Today's the big day for Ohio and Texas as voters in both states head to the polls in primary contests that could determine the future of Hillary Clinton's White House aspirations. In the Lone Star State, things could get especially interesting on the Democratic side thanks to a complex voting system dubbed the "Texas Two-Step."
While most states have either a primary or a caucus, Texas today holds both. After polls close in precincts across Texas, the caucuses (or "precinct conventions") will begin at those same locations. Voters who cast ballots in the primary can return to participate in the caucuses.
On the Republican side, it's simple. Primary results determine who receives delegates, so the caucuses decide only which state GOP party activists will attend the state convention. The state has 137 Republican delegates, of which 96 are selected by congressional district. The other 41 delegates are delegates at-large, awarded based on the statewide vote.
On the Democratic side, it's murky. Caucus-goers start the evening by signing in and declaring their preference for a presidential candidate. After a chairperson is elected, delegates are awarded proportionally based on the number of people present who support each candidate. For example, if there are 100 people present and 75 support Clinton while 25 support Obama, then Clinton will receive 75 percent of the delegates and Obama 25 percent-regardless of the outcome of the primary vote in the precinct.
Individuals are then elected to those delegate positions to represent the precincts at the March 29 county convention. This same process is repeated at the county convention to determine representatives for the state convention. In the end, there are 228 Democratic delegates who will attend the national convention in August in Denver, of which 193 are pledged and 35 are super delegates. Of the pledged delegates, 126 are allocated proportionally based on primary results; the other 67 pledged delegates are determined at the state convention.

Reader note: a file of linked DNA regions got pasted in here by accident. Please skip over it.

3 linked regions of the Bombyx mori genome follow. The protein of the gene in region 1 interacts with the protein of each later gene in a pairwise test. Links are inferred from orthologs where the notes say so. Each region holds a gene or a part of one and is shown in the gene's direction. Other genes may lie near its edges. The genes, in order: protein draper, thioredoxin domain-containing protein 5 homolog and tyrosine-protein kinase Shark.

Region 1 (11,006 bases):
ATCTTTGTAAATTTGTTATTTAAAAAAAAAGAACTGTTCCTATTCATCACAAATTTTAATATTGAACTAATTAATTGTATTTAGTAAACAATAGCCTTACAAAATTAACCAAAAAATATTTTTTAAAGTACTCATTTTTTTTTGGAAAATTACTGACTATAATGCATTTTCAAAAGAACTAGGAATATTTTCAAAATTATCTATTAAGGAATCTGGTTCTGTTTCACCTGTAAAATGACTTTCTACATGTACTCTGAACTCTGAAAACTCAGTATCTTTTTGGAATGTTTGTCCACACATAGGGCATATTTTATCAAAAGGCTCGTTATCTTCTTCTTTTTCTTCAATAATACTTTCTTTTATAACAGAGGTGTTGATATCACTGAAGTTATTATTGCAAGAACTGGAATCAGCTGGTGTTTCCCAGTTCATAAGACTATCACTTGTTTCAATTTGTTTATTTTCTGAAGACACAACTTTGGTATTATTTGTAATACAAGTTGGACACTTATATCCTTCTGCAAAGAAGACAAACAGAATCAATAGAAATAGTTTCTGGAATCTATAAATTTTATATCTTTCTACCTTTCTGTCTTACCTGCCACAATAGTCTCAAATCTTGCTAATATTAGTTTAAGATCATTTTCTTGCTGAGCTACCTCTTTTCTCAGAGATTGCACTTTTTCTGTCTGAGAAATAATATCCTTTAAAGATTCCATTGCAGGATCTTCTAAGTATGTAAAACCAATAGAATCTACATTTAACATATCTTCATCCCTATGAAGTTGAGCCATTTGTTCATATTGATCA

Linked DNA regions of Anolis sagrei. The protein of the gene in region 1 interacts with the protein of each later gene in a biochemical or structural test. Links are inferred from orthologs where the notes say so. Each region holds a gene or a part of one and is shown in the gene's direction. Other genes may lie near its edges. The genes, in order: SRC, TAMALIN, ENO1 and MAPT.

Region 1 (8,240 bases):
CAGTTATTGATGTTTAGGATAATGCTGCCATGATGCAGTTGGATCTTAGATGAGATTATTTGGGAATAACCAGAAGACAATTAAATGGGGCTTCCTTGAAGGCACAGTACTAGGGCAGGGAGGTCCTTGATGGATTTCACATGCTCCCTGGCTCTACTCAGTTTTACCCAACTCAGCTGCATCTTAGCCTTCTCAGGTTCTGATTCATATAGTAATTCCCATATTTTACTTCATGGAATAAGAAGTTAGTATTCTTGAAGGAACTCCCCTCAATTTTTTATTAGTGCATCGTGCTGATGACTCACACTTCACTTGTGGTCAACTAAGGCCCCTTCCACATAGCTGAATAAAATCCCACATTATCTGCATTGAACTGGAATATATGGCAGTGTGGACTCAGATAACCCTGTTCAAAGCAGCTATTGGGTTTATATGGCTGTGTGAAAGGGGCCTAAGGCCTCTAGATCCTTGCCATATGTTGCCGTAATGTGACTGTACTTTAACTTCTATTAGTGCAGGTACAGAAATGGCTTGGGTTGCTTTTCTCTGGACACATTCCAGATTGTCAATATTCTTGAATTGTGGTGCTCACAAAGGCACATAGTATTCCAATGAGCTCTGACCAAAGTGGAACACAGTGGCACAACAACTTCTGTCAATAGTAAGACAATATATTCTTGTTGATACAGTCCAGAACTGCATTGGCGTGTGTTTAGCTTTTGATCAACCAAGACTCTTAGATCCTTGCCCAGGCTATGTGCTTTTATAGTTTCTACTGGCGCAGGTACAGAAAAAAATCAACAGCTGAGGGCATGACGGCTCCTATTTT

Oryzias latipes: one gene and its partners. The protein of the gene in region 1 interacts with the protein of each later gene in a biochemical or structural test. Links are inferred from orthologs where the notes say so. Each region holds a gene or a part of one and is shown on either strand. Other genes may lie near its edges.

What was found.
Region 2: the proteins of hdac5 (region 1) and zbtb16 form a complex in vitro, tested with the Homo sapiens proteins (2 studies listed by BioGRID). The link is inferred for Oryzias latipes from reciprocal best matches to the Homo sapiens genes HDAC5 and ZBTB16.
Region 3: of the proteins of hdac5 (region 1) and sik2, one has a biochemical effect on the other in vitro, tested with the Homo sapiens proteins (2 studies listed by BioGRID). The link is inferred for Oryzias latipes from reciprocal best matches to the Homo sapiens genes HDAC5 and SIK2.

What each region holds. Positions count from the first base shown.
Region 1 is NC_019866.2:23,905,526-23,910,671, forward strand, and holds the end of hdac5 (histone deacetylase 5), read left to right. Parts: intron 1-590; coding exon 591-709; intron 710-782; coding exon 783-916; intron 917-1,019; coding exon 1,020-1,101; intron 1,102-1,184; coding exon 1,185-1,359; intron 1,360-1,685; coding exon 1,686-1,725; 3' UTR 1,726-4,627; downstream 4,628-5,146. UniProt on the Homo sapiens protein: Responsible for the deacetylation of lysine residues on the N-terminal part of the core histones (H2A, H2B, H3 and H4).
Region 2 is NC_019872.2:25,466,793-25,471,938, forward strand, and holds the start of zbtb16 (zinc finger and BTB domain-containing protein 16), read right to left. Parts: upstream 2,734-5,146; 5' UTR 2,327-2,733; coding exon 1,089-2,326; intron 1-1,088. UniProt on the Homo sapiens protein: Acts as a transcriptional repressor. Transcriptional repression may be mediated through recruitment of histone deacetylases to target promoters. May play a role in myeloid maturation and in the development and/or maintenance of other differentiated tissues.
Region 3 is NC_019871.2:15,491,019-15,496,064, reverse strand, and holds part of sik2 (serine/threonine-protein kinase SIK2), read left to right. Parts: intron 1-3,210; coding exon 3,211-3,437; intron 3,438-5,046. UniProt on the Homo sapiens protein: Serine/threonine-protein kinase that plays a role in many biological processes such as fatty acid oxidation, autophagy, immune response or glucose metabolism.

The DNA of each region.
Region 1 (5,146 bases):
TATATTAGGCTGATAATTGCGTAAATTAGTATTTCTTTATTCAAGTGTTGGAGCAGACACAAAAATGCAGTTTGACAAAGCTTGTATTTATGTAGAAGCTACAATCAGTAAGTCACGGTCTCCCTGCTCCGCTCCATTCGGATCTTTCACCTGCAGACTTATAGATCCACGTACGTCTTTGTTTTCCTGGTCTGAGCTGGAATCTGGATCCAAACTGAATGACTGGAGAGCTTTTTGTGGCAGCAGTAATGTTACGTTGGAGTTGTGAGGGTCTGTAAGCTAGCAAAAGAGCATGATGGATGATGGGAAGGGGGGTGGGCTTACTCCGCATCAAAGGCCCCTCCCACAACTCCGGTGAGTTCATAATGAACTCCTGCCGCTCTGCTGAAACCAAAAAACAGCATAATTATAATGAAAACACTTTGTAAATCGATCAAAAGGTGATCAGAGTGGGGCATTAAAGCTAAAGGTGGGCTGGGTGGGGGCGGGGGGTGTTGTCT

Because Texas Democrats essentially can vote twice-once in the primary and once during the caucus-the candidate with the best grass-roots campaign machine is likely to end up on top. That's because in addition to votes accumulated during the primary, the candidate who mobilizes the most supporters to attend the precinct caucuses will end up with more representation at the county convention, which in turn means that candidate will also have better representation at the state level and collect a larger share of the remaining delegates.
So what does this all mean for the race between Clinton and Obama? For one, it's entirely possible that one of them could walk away with the popular vote statewide and yet in the end not earn the most delegates.
In addition, since Texas and Ohio are open primaries where a registered voter can participate in either the Democratic or Republican primary, it's possible that Republican voters may cross party lines and vote for Clinton in order to keep the battle going within the Democratic Party. That's just what conservative radio talk-show host Rush Limbaugh urges Republican voters to do.
"This is the presidency of the United States you're talking about," Limbaugh said during a Feb. 29 interview on "The O'Reilly Factor." "I want our party to win. I want the Democrats to lose. They're in the midst of tearing themselves apart right now. It is fascinating to watch, and it's all going to stop if Hillary loses.
"So yes, I'm asking to cross over and, if they can stomach it-I know it's a difficult thing to do to vote for a Clinton-but it will sustain this soap opera, and it's something I think we need. It would be fun, too."
Between crossover voters, precinct caucuses and primary votes, it could be a long day in the Lone Star State, and you'll want to stay tuned.